So, to sum up, we have a fishery that a) was already expected to have a decline in TAC due to the peaking of the 2003 year class and b) has new evidence of lower-than expected recruitment. ICCAT’s Standing Committee on Research and Statistics (SCRS), has not yet released its recommendations for the western bluefin TAC, but will do so in the next few weeks. While we can’t predict what those recommendations will be, it’s likely the SCRS will recommend a TAC reduction, especially since the current TAC is projected to have a 94% probability of leading to overfishing, as you can see below.

This table, taken from the Bluefin Tuna Species Group Report, shows the probability of not overfishing the western Atlantic bluefin stock for different TAC levels over the next three years. The current TAC of 2,350 mt would result in a 6% probability of not overfishing in 2021.

Square Peg, Round Hole: Scientific Findings Versus On-The-Water Observations

Okay, time to address the elephant in the room: How can a reduction in harvest be on the table when many folks along the east coast (including us) are seeing more fish, of a number of different size classes, than they ever have? We understand the frustration, particularly among those who have been in the fishery for a long time and have made sacrifices over the years to help improve it. We don’t claim to have all of the answers but want to give a few potential explanations.

One potential answer to the apparent disconnect is the concept of localized abundance. We’ve got to remember that the coastal region from New Jersey to Maine is one tiny sliver of the bluefin’s range. And it’s a region that’s likely to concentrate big numbers of fish given the huge amount of food available. But what we’re seeing doesn’t necessarily translate into a fishery that’s in good shape across the board. And while fisheries scientists have worked to incorporate how environmental factors could affect large fish distribution (and thus accessibility to the fishery) into their assessments, they haven’t yet done so for small fish.

Many recreational folks have been seeing enormous catches of schoolie bluefin (27-47 inches), particularly off NJ and NY. Don’t those mean good recruitment? The answer is that yes, they do—however, those fish are only three years old, from the 2016 year class. They won’t be entering the commercial fishery for another four or five years, and the current management advice will only be for the next three years and will focus on adult, commercial-sized fish (whether that should be the case, given the big numbers of small fish the recreational sector is capable of harvesting, is a story for another blog…). So while having all of those small fish around is a great sign and will inform management advice in a few years, it doesn’t have a huge impact on this year’s assessment.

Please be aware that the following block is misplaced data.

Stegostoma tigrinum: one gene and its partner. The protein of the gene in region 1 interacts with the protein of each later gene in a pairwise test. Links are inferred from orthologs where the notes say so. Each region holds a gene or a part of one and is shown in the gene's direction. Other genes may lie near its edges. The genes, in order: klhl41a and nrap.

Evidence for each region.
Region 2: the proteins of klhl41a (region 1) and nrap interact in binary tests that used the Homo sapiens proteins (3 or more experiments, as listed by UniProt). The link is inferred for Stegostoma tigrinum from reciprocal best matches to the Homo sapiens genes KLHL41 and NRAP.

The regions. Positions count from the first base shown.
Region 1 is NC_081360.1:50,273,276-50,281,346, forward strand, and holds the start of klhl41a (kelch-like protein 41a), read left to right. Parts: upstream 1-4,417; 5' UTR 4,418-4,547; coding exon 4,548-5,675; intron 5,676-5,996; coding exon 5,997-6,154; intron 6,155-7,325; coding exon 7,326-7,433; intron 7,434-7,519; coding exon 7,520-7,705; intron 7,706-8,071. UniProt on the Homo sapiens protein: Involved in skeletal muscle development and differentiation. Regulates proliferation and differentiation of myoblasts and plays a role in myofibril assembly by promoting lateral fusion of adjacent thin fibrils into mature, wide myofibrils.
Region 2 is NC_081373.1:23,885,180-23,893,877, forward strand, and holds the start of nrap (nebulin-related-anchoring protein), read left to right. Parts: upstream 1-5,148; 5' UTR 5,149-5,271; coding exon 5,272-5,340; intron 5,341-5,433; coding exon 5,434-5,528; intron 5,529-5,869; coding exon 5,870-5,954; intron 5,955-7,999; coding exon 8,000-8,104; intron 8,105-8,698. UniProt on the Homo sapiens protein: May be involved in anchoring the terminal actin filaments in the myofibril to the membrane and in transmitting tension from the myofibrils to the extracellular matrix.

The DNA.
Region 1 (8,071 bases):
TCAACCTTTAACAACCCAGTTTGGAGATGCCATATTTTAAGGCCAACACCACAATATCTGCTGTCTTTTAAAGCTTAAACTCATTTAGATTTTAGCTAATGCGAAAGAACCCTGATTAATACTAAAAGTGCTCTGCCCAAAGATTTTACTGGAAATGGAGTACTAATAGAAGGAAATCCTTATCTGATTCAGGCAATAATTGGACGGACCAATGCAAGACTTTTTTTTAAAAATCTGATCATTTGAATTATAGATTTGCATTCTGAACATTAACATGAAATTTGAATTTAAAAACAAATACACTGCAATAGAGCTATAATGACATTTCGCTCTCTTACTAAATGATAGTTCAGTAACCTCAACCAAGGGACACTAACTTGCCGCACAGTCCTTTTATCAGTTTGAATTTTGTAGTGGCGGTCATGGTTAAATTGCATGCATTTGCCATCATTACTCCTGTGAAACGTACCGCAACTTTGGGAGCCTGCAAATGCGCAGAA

Lastly, we want to emphasize that the middle word in the term “best available science” is there for a reason. The stock assessment scientists in the Bluefin Species Working Group do the best they can with the information they have, and there’s always room for improvement when it comes to refining stock assessment approaches, improving existing indices (such as our recreational rod-and-reel indices), and establishing new ones (for example, aerial surveys). As a science-based group, ASGA’s goal is always to ensure use of the best available information—even if its imperfect—to inform management advice, as well as to help improve the state of the science where we can. And some big changes to bluefin science are coming our way that could help narrow the gap between what fishermen see and what scientists estimate.

Next Steps: Management

As mentioned above, ICCAT’s SCRS will be releasing its management recommendations soon. In a “normal” year, ICCAT would hold its annual Commission meeting in November to decide on management measures, taking into account the SCRS findings and advice—but, of course, this is not a normal year. Without getting into the rigamarole of ICCAT procedures, it sounds like ICCAT will work to roll over all management measures by one year unless it’s absolutely necessary to take action, in which case countries will try to work together through “correspondence” (email) over about a month-long period this fall. We expect that the western bluefin issue will fall into the “action necessary” category, but how the discussions will evolve is anyone’s guess.